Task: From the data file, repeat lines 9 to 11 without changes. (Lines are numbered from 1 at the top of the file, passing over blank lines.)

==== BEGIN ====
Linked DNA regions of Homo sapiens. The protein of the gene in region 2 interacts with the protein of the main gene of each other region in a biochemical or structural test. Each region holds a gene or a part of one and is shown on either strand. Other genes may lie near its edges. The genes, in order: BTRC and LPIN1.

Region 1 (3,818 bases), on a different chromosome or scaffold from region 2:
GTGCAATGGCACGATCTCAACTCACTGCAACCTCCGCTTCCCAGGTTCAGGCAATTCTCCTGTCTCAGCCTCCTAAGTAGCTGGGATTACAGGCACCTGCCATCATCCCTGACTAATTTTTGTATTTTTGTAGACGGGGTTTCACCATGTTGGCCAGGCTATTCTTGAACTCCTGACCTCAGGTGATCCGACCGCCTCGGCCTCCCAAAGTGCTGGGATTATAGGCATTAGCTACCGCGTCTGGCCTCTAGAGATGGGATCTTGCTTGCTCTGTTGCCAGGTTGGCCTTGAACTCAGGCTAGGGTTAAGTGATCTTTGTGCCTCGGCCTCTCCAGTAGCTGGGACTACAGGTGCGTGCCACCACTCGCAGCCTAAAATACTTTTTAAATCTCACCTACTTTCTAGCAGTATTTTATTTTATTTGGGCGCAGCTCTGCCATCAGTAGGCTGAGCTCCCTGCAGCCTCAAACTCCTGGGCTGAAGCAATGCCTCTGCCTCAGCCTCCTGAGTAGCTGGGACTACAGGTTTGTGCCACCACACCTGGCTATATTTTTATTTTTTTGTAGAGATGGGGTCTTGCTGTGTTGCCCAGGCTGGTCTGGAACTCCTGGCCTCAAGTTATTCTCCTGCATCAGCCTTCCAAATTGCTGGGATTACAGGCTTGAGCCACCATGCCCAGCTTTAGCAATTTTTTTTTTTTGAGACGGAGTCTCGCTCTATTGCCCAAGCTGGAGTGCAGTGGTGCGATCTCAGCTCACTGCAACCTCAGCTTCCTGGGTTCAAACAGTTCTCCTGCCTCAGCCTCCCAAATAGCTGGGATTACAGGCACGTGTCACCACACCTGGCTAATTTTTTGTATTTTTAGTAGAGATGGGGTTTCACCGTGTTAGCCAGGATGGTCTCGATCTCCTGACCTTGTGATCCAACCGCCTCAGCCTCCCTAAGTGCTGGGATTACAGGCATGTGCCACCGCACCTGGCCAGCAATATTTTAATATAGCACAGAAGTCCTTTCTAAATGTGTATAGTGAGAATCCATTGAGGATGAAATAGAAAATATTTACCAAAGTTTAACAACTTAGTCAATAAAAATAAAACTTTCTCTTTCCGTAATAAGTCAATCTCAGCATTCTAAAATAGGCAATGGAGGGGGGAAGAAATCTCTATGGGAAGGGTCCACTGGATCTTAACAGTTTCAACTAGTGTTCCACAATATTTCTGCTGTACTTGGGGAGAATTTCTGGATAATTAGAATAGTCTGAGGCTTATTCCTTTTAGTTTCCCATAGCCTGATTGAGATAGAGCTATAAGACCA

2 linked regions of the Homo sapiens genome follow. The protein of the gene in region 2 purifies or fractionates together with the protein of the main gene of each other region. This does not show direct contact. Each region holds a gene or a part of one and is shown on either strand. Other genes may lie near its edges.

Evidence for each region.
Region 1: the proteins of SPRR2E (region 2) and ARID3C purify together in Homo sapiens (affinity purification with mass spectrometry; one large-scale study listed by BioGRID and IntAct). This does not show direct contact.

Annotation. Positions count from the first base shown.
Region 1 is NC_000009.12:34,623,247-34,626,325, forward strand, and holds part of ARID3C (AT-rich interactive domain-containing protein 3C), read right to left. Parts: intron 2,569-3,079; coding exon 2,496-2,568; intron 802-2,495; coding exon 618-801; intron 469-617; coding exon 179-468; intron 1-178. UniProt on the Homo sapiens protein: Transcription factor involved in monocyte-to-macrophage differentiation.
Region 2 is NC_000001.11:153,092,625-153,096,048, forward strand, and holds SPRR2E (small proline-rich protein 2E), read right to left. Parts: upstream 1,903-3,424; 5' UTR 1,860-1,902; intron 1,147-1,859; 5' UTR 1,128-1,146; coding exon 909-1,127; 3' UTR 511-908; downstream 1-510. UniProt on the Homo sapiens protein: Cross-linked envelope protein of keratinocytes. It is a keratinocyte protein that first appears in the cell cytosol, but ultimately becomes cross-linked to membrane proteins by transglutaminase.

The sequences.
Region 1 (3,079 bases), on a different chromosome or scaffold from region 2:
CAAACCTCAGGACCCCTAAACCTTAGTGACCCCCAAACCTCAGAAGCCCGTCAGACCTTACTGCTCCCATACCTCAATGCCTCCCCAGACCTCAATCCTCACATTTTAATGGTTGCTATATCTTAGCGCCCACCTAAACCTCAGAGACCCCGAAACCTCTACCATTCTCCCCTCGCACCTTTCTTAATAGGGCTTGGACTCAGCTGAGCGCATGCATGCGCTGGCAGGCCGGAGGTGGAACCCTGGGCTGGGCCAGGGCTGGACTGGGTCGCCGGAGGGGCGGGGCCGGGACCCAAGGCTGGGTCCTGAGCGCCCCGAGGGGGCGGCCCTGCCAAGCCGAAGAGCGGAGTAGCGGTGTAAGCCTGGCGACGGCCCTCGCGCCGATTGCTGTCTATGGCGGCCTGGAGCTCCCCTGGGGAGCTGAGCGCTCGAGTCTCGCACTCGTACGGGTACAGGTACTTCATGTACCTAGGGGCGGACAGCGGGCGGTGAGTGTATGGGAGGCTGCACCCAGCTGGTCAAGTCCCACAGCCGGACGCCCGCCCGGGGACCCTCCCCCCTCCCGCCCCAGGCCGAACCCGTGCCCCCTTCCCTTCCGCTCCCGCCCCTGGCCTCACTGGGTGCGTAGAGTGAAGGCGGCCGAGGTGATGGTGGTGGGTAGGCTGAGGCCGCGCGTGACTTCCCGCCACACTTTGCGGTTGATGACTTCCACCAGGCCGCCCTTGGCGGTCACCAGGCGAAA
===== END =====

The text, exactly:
Region 2 is NC_000001.11:153,092,625-153,096,048, forward strand, and holds SPRR2E (small proline-rich protein 2E), read right to left. Parts: upstream 1,903-3,424; 5' UTR 1,860-1,902; intron 1,147-1,859; 5' UTR 1,128-1,146; coding exon 909-1,127; 3' UTR 511-908; downstream 1-510. UniProt on the Homo sapiens protein: Cross-linked envelope protein of keratinocytes. It is a keratinocyte protein that first appears in the cell cytosol, but ultimately becomes cross-linked to membrane proteins by transglutaminase.

The sequences.
Region 1 (3,079 bases), on a different chromosome or scaffold from region 2: